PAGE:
We do not make another afternoon-start mistake today; we’ve eaten, packed our tent and backpacks, and are on the trail by mid-morning. The hike is studded with incredible views of snowy-mountain peaks above the glacier-fed river– probably one of the best parts of the park is the frequency of rivers and streams, all ice-cold and delicious to drink. It’s not long before we reach Camp Italiano and head 5km upwards to a series of miradors looking out over the Valle del Frances, the last of which is Mirador Britanico. The panoramic views of the mountains are unbelievable and I’m not sure either of our cameras do it justice.

After lunch on a rock, we head back down towards Camp Italiano and make our camping reservation for the last night at Camp Torres (!!) before heading onwards another 5km to Camp Los Cuernos, our final destination for the day.

In the final kilometre of the hike, we walk briefly alongside the most beautiful lake and the temptation to dive in is ever-increasing. Yet, we somehow manage to divert ourselves away from the lakeside path and spend the next 40 minutes bush-whacking through what was obviously once a trail (hence the confusion) that has long since been abandoned in favour of something more accommodating to the girth of a backpack. It is scratched and highly irritated that we finally emerge from the brambles into camp.

Due to deviations from the original itinerary, we have only camped at paid campgrounds thus far into the trip; tonight, though, I do not regret the 8,600 pesos ($17) because there are hot showers. Some girl in line for the bathroom tries to make conversation with me, but I am functioning at a level far below normal and can’t understand a word she’s saying. I later find out she’s Brazilian and consider the possibility that she was speaking Portuguese, in which case: obviously not my fault. More likely, though, I’m just brain-dead from hitting myself against low-hanging tree branches for the last hour.

The shower is amazing (I don’t even want to talk about how long it’s been since our last hot shower) and the 22.5km just wash away. Aristo and I cook soup for dinner and fall asleep before I’m even sure what’s happened.

Day 4

Another efficient morning sees us out of camp around 10am for 22km of rising and descending past Hotel Las Torres and Camp Chileno until we reach Camp Torres, where we plan to drop our big packs and scramble an hour straight up the mountain to the Base de Las Torres. Spirits are high, the sun is stronger than ever, and the day flies by. By mid-afternoon we’ve reached Camp Torres (finally, a free camp!) and set up our tent.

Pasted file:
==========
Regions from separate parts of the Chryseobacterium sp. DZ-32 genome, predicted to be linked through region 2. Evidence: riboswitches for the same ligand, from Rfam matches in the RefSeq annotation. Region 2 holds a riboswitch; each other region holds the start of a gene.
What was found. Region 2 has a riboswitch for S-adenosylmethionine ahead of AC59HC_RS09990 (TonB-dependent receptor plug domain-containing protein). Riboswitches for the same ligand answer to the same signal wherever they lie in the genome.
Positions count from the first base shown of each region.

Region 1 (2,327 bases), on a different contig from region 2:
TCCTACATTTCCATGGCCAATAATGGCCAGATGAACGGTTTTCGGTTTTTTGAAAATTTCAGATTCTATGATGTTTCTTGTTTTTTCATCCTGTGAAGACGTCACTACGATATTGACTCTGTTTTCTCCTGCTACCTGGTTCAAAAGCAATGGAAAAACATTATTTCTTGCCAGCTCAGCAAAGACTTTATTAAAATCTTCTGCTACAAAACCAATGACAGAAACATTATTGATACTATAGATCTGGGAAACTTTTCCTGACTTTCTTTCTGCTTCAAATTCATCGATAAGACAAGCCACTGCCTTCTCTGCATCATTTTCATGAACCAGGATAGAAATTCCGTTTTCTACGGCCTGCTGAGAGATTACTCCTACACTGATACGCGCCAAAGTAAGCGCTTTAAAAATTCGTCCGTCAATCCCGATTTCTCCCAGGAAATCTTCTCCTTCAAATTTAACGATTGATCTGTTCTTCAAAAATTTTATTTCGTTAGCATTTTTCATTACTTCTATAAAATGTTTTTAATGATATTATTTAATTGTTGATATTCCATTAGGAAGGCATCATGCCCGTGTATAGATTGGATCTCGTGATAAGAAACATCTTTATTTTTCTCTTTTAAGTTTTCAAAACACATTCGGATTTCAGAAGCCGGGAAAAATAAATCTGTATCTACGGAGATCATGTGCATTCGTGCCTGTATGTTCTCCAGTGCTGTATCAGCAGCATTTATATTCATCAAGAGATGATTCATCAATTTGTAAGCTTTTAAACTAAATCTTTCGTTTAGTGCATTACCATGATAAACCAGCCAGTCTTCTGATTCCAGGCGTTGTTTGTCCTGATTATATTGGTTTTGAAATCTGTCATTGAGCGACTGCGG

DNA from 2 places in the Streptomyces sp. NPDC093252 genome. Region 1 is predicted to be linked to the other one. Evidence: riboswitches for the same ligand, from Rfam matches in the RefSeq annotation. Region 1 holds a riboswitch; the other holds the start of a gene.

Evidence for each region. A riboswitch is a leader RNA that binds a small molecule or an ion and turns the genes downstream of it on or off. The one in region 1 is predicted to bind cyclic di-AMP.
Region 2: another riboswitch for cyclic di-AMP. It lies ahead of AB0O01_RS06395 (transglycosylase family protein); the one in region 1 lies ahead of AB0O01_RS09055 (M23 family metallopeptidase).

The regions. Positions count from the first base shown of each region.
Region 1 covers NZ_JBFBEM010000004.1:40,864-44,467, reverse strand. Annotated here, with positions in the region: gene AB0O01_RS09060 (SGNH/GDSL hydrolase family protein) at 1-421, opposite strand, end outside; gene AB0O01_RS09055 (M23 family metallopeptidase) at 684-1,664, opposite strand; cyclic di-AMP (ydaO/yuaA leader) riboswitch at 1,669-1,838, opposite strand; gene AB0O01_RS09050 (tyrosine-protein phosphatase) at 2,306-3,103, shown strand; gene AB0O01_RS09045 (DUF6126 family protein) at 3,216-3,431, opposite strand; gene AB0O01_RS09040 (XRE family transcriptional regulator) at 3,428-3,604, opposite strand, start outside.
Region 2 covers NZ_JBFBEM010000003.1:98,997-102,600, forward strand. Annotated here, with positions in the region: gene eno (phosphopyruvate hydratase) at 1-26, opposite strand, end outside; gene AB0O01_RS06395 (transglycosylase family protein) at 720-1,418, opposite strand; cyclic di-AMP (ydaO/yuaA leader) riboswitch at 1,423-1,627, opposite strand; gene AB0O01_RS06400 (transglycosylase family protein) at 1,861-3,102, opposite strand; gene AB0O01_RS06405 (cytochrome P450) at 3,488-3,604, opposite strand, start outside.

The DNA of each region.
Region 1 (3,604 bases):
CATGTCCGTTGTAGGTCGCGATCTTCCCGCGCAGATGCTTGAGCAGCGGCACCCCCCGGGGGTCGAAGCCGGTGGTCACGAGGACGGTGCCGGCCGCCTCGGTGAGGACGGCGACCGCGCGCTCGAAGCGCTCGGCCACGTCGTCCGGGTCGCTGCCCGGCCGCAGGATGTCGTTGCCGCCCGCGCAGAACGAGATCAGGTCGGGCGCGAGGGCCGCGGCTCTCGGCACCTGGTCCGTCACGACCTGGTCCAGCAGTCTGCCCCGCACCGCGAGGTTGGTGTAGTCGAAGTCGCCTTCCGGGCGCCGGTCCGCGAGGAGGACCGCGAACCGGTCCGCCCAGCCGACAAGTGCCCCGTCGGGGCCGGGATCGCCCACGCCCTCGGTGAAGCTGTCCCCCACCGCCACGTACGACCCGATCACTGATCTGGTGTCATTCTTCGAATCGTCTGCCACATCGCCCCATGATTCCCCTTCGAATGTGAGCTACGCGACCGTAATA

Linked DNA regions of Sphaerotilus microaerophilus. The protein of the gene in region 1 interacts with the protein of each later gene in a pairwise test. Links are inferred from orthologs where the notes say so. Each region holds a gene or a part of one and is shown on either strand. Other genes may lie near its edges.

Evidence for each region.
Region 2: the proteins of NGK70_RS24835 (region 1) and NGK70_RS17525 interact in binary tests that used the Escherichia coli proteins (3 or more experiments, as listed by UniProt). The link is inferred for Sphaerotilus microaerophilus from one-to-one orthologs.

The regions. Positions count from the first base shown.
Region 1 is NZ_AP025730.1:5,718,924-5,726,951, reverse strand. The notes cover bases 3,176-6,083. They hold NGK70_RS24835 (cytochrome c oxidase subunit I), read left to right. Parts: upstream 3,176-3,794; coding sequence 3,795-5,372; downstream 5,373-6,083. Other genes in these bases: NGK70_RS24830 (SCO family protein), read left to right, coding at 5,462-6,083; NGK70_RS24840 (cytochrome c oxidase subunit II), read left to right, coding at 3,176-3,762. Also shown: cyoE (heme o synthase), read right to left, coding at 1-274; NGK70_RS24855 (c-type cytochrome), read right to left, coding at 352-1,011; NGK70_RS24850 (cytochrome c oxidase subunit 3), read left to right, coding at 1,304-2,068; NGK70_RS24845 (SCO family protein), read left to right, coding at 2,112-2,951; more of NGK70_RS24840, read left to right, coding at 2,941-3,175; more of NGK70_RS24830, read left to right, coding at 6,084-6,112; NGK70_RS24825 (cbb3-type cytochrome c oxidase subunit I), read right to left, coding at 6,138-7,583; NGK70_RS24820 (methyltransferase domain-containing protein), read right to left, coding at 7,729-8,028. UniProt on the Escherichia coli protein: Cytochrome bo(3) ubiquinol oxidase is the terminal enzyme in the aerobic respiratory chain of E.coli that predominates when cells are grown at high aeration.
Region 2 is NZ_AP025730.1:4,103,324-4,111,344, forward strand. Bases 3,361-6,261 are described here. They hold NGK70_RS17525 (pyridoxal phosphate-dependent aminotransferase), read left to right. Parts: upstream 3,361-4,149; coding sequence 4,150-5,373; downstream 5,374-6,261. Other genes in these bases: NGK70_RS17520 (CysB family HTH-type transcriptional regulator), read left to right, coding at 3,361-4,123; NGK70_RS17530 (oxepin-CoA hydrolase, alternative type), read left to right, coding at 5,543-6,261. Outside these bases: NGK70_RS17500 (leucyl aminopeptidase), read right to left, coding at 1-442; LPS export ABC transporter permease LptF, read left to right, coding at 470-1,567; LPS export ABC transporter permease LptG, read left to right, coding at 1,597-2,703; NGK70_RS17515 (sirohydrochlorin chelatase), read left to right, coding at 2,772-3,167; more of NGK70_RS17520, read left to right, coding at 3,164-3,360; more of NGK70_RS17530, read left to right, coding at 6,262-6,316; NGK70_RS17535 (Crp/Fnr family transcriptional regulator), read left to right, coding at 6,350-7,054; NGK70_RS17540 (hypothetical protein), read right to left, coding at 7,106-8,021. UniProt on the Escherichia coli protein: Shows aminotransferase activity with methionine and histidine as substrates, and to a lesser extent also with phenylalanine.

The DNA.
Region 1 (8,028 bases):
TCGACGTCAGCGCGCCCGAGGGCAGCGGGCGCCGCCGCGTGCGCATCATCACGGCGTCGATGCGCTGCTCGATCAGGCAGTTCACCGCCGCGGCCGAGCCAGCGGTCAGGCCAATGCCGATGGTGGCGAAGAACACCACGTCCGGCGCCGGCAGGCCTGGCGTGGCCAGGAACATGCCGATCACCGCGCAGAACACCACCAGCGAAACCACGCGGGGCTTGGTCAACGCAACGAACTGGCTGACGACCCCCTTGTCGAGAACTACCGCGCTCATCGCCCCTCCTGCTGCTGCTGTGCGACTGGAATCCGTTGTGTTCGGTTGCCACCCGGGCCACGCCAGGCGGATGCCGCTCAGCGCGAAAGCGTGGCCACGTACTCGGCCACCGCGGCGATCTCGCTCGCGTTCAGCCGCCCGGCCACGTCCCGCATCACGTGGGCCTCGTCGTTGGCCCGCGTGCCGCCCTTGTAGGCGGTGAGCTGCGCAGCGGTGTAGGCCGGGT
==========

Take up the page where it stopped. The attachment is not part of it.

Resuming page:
The fast pace of the day requires us to have a brief rest before we can move again, so we cook an early dinner and leave for the hike to the final mirador. The first half hour is incredibly steep trails, followed by a half hour of boulder-scrambling across loose rocks to reach the base of the three peaks that give the park its name. We share chocolate cookies and oranges on a rock by the lake in front of the mountains, taking in the views all around us and trying not to drop things into the Laguna. Tired legs scramble back down and fall into bed early in anticipation of the 4am wake-up tomorrow, repeating the same uphill trek in time for sunrise.

Day 5

The sunrise is greatly diminished by the unmanageable cold as soon as we finish the hike and sit in wait. It’s not long before we are both on our feet pacing just to keep some feeling in our limbs. We are both wearing every piece of clothing we’ve brought, but it feels like we are standing naked in below freezing weather. My time at the mirador is entirely spent jumping around and doing awkward shuffly dances to stay warm. A group of cold Italians suggest a dance-off.

As soon as we get back to the tent around 8am, we crawl back into our sleeping bags to recover. Around 11am, we are up from our nap, make noodles for breakfast, and pack for our last day. We only need to cover 10km today, backtracking through Camp Chileno and ending at Hotel Las Torres, where we catch a quick bus back to Laguna Amarga. From there, we board our return bus and journey back to Puerto Natales.

The hike is quick and we are eager to arrive back in civilisation, mostly just because we’ve run out of pasta. Honestly, we both wish we were continuing on to complete the Circuit, another set of trails around the opposite side of the mountains. The utter lack of food, however, leaves us with little choice.